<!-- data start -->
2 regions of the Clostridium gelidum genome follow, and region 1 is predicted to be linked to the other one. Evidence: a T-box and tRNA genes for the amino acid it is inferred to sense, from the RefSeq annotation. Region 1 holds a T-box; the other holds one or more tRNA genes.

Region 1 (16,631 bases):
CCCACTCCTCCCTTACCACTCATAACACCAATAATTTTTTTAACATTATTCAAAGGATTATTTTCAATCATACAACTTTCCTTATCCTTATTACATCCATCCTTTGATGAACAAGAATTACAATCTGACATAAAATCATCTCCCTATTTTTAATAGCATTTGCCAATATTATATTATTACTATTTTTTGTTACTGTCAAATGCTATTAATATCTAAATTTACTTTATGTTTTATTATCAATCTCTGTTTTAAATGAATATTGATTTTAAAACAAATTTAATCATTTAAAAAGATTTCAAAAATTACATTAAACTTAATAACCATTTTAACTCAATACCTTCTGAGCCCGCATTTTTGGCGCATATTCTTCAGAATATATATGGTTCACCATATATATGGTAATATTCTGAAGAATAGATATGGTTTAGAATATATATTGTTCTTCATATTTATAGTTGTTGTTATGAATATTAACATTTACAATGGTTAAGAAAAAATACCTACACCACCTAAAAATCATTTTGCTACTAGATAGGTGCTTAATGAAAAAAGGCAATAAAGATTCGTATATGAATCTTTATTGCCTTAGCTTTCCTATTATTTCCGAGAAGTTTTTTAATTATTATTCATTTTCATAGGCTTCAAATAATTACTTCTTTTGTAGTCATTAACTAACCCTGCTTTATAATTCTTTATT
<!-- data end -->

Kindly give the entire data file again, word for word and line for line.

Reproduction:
2 regions of the Clostridium gelidum genome follow, and region 1 is predicted to be linked to the other one. Evidence: a T-box and tRNA genes for the amino acid it is inferred to sense, from the RefSeq annotation. Region 1 holds a T-box; the other holds one or more tRNA genes.

Region 1 (16,631 bases):
CCCACTCCTCCCTTACCACTCATAACACCAATAATTTTTTTAACATTATTCAAAGGATTATTTTCAATCATACAACTTTCCTTATCCTTATTACATCCATCCTTTGATGAACAAGAATTACAATCTGACATAAAATCATCTCCCTATTTTTAATAGCATTTGCCAATATTATATTATTACTATTTTTTGTTACTGTCAAATGCTATTAATATCTAAATTTACTTTATGTTTTATTATCAATCTCTGTTTTAAATGAATATTGATTTTAAAACAAATTTAATCATTTAAAAAGATTTCAAAAATTACATTAAACTTAATAACCATTTTAACTCAATACCTTCTGAGCCCGCATTTTTGGCGCATATTCTTCAGAATATATATGGTTCACCATATATATGGTAATATTCTGAAGAATAGATATGGTTTAGAATATATATTGTTCTTCATATTTATAGTTGTTGTTATGAATATTAACATTTACAATGGTTAAGAAAAAATACCTACACCACCTAAAAATCATTTTGCTACTAGATAGGTGCTTAATGAAAAAAGGCAATAAAGATTCGTATATGAATCTTTATTGCCTTAGCTTTCCTATTATTTCCGAGAAGTTTTTTAATTATTATTCATTTTCATAGGCTTCAAATAATTACTTCTTTTGTAGTCATTAACTAACCCTGCTTTATAATTCTTTATT